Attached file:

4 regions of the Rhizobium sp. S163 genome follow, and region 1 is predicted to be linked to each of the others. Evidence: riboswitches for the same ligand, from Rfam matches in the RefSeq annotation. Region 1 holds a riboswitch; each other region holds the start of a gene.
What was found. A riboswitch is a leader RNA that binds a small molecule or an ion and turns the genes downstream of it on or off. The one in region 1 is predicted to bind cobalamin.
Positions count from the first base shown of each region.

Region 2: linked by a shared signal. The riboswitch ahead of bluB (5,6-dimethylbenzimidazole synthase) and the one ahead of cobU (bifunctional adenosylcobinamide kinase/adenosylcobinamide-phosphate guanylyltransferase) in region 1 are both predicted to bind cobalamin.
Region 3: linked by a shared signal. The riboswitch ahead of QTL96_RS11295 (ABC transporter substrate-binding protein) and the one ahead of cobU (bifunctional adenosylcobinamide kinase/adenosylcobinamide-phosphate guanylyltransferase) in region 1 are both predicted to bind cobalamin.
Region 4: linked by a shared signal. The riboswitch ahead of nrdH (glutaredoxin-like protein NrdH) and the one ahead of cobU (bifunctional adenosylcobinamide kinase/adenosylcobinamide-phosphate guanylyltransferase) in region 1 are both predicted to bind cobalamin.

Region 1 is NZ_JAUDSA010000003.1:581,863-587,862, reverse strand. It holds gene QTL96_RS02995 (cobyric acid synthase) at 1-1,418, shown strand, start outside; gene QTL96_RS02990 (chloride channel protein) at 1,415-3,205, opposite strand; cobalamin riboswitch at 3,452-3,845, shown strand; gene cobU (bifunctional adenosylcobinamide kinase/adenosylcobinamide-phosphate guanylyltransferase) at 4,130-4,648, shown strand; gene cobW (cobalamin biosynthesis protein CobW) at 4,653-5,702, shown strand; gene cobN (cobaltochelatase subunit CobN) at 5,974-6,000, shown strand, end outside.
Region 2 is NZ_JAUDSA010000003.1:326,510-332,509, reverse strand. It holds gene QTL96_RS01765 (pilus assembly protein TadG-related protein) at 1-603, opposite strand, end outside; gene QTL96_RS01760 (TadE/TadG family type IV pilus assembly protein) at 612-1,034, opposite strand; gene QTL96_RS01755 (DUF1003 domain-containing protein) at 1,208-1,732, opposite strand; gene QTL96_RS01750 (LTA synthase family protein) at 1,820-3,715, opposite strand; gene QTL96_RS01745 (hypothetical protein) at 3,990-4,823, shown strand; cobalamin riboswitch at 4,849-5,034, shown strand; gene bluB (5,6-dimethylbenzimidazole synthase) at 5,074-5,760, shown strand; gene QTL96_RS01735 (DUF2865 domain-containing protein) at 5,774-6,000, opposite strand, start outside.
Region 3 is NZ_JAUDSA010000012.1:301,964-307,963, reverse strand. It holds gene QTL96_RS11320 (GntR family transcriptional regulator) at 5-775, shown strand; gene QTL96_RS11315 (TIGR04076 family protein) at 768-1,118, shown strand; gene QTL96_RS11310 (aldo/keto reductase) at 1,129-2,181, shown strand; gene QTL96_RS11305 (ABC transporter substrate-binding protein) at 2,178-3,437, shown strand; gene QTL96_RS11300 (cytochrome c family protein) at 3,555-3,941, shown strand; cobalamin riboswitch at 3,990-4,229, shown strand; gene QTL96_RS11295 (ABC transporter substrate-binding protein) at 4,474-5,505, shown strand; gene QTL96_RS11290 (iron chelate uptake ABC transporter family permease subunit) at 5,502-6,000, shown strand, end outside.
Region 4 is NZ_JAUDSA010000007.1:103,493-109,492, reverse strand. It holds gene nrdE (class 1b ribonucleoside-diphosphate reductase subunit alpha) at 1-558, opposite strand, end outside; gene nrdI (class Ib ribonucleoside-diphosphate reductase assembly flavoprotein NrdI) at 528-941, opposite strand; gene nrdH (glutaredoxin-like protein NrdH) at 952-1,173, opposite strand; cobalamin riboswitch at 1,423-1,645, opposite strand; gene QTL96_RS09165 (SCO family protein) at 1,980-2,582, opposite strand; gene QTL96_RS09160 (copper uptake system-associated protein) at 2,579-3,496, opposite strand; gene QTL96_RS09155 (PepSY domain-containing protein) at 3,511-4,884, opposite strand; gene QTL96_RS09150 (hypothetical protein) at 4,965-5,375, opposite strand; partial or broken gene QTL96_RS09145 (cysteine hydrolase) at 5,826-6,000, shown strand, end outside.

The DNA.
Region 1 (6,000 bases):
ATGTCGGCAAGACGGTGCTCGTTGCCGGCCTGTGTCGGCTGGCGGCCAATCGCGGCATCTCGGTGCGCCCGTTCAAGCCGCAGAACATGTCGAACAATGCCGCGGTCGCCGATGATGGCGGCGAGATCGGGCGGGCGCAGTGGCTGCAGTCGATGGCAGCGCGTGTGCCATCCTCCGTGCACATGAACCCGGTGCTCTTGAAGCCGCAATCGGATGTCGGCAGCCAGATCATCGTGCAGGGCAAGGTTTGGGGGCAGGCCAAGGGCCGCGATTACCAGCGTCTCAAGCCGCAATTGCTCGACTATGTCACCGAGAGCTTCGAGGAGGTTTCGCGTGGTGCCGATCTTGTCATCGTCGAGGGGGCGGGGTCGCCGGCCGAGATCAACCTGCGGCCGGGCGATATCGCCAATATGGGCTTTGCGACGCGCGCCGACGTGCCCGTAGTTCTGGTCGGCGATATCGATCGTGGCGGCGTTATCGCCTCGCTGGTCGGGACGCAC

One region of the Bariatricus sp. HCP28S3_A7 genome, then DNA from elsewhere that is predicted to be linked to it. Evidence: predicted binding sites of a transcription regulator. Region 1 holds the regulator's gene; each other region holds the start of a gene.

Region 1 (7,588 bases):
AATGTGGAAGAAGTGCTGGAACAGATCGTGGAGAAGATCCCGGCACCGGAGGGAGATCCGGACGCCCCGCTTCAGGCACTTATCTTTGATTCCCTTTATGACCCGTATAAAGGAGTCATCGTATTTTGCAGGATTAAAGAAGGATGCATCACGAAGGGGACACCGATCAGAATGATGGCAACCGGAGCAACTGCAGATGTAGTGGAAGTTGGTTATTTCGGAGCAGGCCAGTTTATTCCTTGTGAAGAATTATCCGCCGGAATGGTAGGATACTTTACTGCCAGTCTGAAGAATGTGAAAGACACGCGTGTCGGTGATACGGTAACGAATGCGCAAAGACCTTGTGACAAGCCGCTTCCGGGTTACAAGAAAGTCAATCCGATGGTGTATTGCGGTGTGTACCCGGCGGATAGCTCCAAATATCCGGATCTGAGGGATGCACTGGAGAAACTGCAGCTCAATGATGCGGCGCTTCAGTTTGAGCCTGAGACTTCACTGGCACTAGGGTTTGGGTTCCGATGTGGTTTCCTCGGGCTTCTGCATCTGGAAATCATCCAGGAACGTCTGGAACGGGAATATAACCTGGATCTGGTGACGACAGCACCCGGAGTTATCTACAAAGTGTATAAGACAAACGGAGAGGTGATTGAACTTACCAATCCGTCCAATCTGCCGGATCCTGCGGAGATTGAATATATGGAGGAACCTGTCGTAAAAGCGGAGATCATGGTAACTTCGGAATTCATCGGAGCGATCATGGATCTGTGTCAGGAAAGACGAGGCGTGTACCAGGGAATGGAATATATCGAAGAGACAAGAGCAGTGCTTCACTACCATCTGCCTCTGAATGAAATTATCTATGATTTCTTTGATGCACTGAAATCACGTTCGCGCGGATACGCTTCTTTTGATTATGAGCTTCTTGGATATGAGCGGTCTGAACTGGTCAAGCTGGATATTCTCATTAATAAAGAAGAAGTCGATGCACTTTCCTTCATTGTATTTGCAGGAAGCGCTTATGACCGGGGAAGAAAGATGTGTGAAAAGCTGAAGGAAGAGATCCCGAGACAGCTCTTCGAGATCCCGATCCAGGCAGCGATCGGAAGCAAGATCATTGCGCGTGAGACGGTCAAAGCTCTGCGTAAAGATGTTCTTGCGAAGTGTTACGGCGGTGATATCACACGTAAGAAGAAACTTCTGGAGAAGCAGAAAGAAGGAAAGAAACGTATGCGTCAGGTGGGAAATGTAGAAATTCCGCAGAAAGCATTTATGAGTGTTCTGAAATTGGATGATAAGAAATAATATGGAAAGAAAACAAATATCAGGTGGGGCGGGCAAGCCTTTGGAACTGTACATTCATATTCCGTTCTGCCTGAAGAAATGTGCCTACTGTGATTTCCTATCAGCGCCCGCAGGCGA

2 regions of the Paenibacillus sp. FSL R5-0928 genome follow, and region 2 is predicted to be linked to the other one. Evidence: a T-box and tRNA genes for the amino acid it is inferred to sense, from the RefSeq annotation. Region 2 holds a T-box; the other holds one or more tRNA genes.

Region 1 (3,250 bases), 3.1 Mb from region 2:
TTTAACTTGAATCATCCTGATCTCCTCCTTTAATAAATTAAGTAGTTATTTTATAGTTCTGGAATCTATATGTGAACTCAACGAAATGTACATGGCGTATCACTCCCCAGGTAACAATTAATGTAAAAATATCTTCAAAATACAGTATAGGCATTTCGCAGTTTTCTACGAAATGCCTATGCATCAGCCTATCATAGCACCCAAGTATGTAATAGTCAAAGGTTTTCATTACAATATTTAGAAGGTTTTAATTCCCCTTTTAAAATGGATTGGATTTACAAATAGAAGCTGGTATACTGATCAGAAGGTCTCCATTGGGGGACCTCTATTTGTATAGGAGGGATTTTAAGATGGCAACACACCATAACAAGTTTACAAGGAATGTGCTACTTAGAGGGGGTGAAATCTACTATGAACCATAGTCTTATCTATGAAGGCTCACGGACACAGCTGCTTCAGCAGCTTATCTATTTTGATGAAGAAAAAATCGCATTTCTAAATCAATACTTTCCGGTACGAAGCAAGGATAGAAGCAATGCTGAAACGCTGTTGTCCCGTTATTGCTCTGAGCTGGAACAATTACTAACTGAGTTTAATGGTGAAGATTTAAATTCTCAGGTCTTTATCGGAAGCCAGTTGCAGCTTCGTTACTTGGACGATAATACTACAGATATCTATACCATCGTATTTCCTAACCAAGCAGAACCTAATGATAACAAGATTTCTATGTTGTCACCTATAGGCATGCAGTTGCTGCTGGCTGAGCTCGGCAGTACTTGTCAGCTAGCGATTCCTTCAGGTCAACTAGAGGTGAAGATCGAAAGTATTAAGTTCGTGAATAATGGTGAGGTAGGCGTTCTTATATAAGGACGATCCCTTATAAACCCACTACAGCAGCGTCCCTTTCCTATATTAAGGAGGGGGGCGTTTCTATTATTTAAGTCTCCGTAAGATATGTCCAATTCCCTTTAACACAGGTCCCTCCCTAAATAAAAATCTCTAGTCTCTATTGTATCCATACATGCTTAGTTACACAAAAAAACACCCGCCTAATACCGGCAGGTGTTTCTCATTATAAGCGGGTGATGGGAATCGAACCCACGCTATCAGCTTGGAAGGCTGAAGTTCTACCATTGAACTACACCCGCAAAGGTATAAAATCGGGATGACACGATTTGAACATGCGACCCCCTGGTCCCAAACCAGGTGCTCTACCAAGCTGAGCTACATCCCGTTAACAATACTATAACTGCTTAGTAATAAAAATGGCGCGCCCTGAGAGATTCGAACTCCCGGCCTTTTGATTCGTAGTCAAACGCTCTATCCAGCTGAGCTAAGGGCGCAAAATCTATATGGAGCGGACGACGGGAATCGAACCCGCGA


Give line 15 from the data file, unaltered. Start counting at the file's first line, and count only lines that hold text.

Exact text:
Region 1 (7,588 bases):